As a poster presenter, you will be provided a dedicated space at the event to display your work in the form of a poster. While there is not formal presentation to accompany your poster, you should be ready to provide explanations and answer questions in relation to the material presented on your poster.
When planning and designing your poster, make sure it is self-explanatory. However, you are also expected to be available during certain hours at the event to interact with the audience and address their questions.
How to design an effective poster
Here are a few tips to make sure your poster presentation is engaging and insightful:
- Use the graphics strategically and make sure each serves a specific purpose;
- Your presentation must present original content;
- Don’t add too much information to the poster, however, you also need to make sure that the information you do add is enough to convey the findings;
- Add a conclusion/results to the poster;
- Before presenting your poster at the event, show it to a peer/colleague to get their feedback;
- Make sure the design is not distracting when selecting a font, size, colors, and other design elements;
- Avoid abbreviations and jargon unless absolutely necessary;
- Center the heading of the poster and make sure it includes such information as the title of your topic, your name, and your contact information;
- Think of your poster as your marketing asset. As such, make it appealing in order to attract the audience. It should be easy to follow, employ reader-friendly icons and symbols, and make smart use of space.
- Your poster should be [A1] meters in size. It is important to measure it in advance and make sure the size does not exceed the provided parameters.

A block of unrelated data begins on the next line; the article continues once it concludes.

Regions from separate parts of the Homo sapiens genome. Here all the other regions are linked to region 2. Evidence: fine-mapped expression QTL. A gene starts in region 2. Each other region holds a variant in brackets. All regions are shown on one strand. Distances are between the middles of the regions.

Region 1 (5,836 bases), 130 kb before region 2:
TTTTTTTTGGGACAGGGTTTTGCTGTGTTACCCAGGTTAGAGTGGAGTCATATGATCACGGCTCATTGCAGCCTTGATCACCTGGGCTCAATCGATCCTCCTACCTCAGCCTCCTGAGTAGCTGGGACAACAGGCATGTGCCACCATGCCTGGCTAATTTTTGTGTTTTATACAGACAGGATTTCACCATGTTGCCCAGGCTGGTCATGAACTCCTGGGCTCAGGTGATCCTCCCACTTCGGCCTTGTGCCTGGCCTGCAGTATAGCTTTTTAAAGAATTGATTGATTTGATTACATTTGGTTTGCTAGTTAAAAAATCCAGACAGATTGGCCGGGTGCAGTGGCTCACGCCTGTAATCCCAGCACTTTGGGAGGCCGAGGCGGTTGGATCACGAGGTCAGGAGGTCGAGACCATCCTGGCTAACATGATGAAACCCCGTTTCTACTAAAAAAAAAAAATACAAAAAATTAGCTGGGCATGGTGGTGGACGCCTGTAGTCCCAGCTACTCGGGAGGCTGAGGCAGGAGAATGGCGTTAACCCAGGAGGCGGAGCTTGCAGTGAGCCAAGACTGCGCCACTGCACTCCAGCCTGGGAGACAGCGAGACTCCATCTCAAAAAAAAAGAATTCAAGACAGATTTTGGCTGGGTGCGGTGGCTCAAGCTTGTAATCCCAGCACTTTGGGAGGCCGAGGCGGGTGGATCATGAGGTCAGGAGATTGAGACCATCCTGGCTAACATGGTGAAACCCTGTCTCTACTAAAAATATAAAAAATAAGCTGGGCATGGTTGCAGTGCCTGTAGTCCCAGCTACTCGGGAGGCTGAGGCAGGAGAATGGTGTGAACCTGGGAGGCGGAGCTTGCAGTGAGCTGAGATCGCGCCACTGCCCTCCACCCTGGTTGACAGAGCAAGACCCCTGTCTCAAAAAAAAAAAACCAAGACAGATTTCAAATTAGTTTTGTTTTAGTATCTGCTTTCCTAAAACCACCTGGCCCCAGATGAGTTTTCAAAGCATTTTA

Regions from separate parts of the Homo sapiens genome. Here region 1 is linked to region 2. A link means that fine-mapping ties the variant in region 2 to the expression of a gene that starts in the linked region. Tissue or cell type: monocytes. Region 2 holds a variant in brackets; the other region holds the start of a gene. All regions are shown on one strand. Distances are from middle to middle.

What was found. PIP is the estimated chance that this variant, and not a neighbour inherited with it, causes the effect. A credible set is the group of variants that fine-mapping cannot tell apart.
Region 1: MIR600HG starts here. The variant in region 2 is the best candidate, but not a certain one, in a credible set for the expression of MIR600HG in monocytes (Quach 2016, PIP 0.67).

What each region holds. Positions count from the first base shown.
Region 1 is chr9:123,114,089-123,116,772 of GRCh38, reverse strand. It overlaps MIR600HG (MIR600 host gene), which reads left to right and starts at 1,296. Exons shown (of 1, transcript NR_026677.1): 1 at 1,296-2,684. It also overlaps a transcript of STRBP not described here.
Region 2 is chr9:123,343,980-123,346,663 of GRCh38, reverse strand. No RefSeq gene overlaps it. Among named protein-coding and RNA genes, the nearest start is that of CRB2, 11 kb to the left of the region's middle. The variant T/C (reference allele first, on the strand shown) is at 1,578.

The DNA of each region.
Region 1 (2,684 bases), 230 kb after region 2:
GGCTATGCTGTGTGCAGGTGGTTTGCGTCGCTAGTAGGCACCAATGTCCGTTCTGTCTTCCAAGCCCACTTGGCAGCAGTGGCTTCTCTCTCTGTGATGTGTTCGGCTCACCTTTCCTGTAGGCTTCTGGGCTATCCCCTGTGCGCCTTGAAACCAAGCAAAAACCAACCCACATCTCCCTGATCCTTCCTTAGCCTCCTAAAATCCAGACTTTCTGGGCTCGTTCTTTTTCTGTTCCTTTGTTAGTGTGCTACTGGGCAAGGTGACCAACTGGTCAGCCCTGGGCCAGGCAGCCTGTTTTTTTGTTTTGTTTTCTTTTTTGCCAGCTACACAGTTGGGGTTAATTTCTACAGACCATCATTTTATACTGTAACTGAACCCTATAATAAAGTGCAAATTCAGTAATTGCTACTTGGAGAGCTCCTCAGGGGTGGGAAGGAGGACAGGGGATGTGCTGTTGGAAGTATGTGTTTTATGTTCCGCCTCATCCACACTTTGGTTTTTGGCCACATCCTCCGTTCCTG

- Submit your poster to the organizing committee at the registration table at the specified time.
Presenting your poster on-site
You will be required to be present at your assigned poster space during specific hours of the event. These time slots are meant for audience engagement. It’s your opportunity to provide further explanations and address questions from the audience. If, for whatever reason, you are not able to attend the event, but still are eager to present your findings to the audience, we can make arrangements for virtual presentations.
Setting up for a virtual presentation
Virtual presentations are a great way to engage with the audience and present your findings in the event that you are not able to physically be present at the event. Such presentations utilize technological solutions to allow you present live.
During a virtual presentation, a screen is split into two parts. The first part displays a live feed of you. The second part is a shared screen, which displays your slides (please see slides best practices earlier on the page).
To make sure your virtual presentation goes smoothly, you are required to:
- Be online and available 15 minutes before the presentation,
- Have a reliable and fast internet connection,
- Test your microphone and video camera,
- Test your slides and make sure they are compatible with a Windows operating system,
- Have a non-distracting environment around you during the presentation. The room you are using should be both quiet and the background used as plain as possible.